What will literally kill the banks is the civil suits, though. Any state fund or pension fund that lost money on a bond sale or interest rate hedge will (and can) sue the banks for fraud, wiping out any profit banks may have had. On the other hand anyone who made money due to the libor shenanigan by accident (like average joes, who have loans/mortgage linked to Libor which was lowered artificially) will keep the profit. That has the potential to destroy the banks.
    Once a bank falls, so does its lobbying power and hence it will get worse for them.
  • Re:Fundamentally... (Score:5, Interesting)

    by alexander_686 ( 957440 ) on Wednesday January 30, 2013 @01:16AM (#42734915)

    So, let's pick apart LIBOR – and I would love to hear your suggestion.

    One of the reasons why people favor LIBOR is that it is the freest of the indexes. T-Bills can have technical issues of how and when the government issues the bonds. The Prime Rate (another self reporting index) can be influenced by Fed and Government policy.

    LIBOR, or the London Interbank Offer Rate – and I will emphasis London here – is the rate that international banks – outside of US government regulation – will offer to borrow the US dollar. In terms of liberation terms this is about as close as one can get in the modern banking work to a bond index free of government regulation.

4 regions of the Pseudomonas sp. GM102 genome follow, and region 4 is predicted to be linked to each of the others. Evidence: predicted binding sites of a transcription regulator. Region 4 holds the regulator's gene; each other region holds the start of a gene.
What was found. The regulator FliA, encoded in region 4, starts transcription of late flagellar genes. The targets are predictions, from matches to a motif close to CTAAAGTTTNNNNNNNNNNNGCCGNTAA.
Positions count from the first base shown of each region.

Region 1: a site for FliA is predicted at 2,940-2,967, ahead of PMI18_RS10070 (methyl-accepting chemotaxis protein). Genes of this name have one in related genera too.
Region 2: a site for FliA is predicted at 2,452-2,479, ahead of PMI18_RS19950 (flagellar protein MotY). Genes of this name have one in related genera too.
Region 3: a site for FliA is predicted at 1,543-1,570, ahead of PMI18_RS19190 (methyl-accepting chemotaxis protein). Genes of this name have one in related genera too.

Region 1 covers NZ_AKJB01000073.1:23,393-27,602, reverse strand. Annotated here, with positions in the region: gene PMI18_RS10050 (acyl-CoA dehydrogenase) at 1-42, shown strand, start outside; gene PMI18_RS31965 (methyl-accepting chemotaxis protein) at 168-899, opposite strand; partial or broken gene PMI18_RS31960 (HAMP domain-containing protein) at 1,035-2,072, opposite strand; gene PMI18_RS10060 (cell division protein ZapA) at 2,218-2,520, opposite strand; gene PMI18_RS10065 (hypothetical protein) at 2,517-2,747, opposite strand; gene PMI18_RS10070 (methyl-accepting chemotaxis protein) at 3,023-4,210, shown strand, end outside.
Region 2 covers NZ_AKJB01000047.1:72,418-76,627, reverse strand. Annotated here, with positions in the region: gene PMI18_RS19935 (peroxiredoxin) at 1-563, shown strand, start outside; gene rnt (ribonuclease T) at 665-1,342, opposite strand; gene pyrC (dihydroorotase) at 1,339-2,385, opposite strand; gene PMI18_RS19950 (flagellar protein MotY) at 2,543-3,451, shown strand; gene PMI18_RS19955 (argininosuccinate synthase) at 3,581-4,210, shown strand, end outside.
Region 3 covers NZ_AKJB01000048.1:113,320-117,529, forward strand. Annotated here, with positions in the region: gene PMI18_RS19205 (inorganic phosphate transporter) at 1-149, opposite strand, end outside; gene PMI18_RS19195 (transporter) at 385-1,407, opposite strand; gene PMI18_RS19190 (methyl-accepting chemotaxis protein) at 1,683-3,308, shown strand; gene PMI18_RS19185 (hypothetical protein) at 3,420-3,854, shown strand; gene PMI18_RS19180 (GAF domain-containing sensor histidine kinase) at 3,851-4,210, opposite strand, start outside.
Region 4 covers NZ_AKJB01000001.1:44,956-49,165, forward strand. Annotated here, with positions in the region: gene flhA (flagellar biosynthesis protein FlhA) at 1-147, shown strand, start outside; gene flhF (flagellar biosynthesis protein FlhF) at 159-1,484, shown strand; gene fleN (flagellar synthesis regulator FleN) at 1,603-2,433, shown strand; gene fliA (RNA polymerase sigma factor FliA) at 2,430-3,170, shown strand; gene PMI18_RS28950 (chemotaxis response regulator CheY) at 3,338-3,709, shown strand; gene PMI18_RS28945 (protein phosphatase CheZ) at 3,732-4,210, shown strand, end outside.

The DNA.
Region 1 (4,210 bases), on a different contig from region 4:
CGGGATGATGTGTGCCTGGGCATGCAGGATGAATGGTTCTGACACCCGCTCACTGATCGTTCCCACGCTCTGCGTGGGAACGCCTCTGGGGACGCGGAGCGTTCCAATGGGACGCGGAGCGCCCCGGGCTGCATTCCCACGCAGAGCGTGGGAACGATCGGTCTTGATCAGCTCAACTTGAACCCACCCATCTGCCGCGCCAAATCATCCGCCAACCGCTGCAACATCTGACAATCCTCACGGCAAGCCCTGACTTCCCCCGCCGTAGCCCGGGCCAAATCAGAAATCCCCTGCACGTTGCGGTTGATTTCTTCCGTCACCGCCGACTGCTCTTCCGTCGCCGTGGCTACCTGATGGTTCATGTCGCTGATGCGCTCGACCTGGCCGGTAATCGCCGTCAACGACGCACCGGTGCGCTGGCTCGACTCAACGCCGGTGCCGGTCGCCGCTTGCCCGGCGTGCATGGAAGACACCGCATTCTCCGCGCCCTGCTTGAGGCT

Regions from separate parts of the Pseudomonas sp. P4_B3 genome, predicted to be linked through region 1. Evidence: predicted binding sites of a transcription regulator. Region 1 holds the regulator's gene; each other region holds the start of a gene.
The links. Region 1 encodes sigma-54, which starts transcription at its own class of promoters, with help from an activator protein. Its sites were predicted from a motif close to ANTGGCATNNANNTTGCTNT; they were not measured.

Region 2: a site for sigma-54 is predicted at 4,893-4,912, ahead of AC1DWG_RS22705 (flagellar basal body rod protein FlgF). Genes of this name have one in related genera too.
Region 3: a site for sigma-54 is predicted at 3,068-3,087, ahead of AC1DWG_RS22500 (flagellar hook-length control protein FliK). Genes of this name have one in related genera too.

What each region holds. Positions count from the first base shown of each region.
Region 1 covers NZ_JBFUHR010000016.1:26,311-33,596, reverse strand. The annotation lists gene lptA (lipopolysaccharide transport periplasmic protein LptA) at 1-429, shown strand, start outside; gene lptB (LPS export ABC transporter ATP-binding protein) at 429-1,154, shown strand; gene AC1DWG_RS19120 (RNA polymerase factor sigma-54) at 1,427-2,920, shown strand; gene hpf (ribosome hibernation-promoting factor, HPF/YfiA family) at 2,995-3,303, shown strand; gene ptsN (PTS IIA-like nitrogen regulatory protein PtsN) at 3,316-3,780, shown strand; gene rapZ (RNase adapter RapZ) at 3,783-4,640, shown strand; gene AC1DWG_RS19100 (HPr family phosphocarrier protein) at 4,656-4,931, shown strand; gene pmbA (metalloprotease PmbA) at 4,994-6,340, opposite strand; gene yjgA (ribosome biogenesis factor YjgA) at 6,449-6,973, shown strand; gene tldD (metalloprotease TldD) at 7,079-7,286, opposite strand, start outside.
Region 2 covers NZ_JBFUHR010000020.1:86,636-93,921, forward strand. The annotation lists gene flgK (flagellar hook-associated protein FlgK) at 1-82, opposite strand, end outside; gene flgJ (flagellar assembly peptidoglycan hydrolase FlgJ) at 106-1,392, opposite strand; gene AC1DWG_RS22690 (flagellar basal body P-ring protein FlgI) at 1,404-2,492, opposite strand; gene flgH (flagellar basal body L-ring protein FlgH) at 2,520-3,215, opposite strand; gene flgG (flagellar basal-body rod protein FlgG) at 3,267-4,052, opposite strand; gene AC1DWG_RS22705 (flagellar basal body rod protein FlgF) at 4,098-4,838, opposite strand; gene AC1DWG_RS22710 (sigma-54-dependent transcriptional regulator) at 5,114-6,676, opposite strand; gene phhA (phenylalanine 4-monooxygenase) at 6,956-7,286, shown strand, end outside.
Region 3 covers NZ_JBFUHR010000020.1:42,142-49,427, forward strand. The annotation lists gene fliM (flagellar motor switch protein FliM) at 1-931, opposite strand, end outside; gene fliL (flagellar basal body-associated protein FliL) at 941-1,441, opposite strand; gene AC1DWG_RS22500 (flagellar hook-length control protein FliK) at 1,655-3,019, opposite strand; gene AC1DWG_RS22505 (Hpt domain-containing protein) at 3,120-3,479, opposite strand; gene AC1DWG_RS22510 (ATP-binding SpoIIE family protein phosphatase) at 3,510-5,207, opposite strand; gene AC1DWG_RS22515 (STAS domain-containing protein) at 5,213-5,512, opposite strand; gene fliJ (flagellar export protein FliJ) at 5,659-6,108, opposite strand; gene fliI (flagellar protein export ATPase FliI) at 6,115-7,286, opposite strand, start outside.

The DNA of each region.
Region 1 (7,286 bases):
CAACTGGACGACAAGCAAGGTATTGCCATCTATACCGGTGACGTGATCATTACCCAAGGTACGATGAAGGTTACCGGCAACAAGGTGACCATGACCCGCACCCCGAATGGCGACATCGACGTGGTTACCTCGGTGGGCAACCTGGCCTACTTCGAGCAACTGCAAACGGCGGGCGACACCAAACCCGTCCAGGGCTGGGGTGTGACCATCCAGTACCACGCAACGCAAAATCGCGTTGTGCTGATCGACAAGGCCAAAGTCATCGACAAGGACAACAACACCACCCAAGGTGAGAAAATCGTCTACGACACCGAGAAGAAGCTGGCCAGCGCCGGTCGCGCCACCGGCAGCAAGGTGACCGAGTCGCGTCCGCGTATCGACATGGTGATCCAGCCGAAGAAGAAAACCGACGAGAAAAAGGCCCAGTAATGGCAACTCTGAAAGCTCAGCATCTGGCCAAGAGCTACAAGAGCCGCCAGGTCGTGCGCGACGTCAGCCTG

So, we have a contract between two parties - British Bankers' Association and the RBoS. RboS promised to provide accurate information and then intentionally lied – they broke that contract.

    Why do you think should happen? What structural changes would you suggest? And have the noticed the lawyers lining up clients as they are going to sue the banks? (which nobody is sure how that is going to work – for every client that was shaved a dollar another picked up a dollar – the RGoS shaved points in both directions on short term contracts – it just a logical bloody mess)

  • Re:Fundamentally... (Score:4, Interesting)

    by frank_adrian314159 ( 469671 ) on Wednesday January 30, 2013 @10:37AM (#42737263) Homepage

    The fact that somebody else has it worse does not negate the fact that this person is in severe pain.

    Well, governmentally speaking, are you really in severe pain, or do you just have a muscle ache that you're bitching about to anyone who you can persuade to (reluctantly) listen to your whining? All-in-all, I don't think that the government is doing such a bad job, given all that it's been tasked with. Can it be run more efficiently? Probably - we can all improve. And there are some pockets of corruption that need to be snipped out. But to suggest that it's some awful out-of-control rabid beast that needs to be put down or that it does absolutely no good goes beyond the pale, to me at least. Try toning down the hyperbole if you actually want a discussion.